Thursday, February 19, 2009

More on Job Interviews and Asperger’s: The Elevator Pitch

Many individuals with Asperger’s and autism have told me how tough a job interview can be. I think that can be true for those without autism as well. But, the good news is that interview skills can be learned and improved. Interviewing is one of the most common areas I work on with my Coach for Asperger’s and Conversation Coaching clients. I always impressed with the dramatic progress my clients make, and they usually improve in a very short time.
Yesterday, my local news station was broadcasting a job fair on their morning show, not something I’d usually watch, but I was held captive while waiting for my car’s oil change. The newscaster interviewed a professional (who’s name I didn’t catch) from Robert Half International about job interview tips. You can find their list here, but the idea I thought was most helpful was preparing an “elevator speech.”
An elevator speech or elevator pitch is a brief answer, about the length of a standard elevator ride, to the question, “What do you do?” or “Tell me about yourself.” Expect to hear this question in an interview. It’s probably going to be the first question. This is not the time to make small talk or discuss your hobbies. Instead, you’ve got a few minutes to define what makes you special, and tell the interviewer why you should be hired. Plan your elevator speech in advance. Think about the unique strengths you bring to the position. Practice it. In front of the mirror, to your friends or your dog, tell it to your mom. You can even send a comment to this blog with your elevator speech. The more thought you give this, the better you’ll know your own strengths, and the more clearly you can present them.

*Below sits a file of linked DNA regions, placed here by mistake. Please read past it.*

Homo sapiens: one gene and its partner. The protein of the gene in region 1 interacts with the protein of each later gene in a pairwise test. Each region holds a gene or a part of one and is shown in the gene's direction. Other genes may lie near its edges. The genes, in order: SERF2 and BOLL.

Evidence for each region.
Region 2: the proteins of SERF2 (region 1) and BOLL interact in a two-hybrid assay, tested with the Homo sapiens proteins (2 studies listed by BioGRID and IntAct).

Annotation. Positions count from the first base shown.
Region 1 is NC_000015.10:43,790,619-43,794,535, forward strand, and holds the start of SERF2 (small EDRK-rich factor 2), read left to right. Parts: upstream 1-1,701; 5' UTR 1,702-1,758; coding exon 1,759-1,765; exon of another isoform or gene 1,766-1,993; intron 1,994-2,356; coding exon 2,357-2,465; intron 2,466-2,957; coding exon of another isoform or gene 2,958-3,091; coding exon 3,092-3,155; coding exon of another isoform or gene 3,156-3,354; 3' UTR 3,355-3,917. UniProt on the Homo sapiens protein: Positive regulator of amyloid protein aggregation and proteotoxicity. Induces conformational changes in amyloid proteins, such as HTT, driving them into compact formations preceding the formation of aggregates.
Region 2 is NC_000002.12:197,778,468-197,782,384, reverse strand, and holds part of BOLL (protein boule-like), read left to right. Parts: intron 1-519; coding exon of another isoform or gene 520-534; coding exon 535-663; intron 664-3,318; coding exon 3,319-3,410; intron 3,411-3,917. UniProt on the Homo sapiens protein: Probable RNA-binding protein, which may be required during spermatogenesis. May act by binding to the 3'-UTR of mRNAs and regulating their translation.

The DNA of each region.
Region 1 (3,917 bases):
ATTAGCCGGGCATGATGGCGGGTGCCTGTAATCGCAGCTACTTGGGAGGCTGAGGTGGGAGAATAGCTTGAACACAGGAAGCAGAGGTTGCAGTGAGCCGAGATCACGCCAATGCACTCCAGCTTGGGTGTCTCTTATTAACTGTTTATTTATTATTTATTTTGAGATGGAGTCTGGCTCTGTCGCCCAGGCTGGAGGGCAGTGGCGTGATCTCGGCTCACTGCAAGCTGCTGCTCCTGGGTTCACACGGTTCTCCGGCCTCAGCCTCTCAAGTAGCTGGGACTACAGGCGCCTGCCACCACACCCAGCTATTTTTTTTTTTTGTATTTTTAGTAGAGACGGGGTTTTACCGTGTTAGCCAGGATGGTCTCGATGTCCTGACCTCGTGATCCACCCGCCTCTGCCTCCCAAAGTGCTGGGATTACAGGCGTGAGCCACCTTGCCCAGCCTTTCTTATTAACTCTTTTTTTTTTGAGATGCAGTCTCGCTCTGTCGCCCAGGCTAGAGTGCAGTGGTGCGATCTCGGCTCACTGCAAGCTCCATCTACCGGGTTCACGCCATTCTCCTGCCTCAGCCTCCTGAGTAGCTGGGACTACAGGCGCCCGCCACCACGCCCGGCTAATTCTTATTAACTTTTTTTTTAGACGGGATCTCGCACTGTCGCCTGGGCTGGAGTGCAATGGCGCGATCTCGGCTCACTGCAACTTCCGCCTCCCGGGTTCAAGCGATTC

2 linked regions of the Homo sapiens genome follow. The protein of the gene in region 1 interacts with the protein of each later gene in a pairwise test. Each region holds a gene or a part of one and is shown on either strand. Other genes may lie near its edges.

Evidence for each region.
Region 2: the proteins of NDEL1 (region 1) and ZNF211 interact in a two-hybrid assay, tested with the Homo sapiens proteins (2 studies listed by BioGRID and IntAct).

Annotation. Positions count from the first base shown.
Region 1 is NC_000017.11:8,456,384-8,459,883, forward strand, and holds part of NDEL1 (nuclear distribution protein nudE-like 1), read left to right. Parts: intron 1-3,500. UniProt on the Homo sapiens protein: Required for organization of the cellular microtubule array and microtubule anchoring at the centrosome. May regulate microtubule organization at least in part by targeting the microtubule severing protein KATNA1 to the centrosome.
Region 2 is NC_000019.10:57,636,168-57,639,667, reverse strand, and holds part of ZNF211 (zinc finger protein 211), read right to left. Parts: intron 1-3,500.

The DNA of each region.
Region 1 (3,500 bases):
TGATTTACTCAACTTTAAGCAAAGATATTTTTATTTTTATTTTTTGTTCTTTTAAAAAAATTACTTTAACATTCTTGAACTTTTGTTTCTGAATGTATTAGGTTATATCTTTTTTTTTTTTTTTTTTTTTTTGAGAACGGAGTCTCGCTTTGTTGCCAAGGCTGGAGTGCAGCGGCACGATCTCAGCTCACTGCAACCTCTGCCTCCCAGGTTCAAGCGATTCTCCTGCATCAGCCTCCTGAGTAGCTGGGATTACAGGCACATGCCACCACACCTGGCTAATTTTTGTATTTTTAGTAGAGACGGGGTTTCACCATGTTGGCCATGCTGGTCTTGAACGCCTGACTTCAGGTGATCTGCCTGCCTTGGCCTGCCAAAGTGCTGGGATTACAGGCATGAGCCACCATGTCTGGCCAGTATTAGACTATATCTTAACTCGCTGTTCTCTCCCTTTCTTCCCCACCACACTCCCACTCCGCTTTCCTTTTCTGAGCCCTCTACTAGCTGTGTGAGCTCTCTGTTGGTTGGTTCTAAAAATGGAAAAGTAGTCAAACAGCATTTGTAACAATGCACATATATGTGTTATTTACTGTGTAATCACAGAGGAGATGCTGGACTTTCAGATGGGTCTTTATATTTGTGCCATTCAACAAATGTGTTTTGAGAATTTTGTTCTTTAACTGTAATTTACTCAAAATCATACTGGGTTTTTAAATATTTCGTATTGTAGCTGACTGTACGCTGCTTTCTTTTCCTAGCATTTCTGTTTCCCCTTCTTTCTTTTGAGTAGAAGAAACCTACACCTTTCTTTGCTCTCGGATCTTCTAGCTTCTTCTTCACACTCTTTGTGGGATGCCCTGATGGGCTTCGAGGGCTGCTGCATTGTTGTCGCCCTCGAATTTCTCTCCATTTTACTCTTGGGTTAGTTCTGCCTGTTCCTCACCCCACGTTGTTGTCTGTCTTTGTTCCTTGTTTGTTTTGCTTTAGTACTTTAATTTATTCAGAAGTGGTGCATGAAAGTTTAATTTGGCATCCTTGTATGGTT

You don’t want to do this word for word, of course you’ll have to adapt to the situation. For example, maybe you need to introduce yourself, or maybe they already know your name. But your themes should be prepared in advance. The best part about an elevator pitch? Think how much calmer you’ll be in your interview if you can answer the first question so skillfully.
My elevator pitch:
I’m Patricia Robinson, a licensed therapist and coach. I focus on individuals with Asperger’s, autism and ADHD. As a therapist, I work with kids, teens and adults to help them do better at work or school, succeed socially, and to manage tough emotions like sadness or anxiety. As a coach, I work with teens and adults on goal oriented issues, things like jobs and employment, interviewing, and improving social connections and relationships.
What's your elevator pitch?

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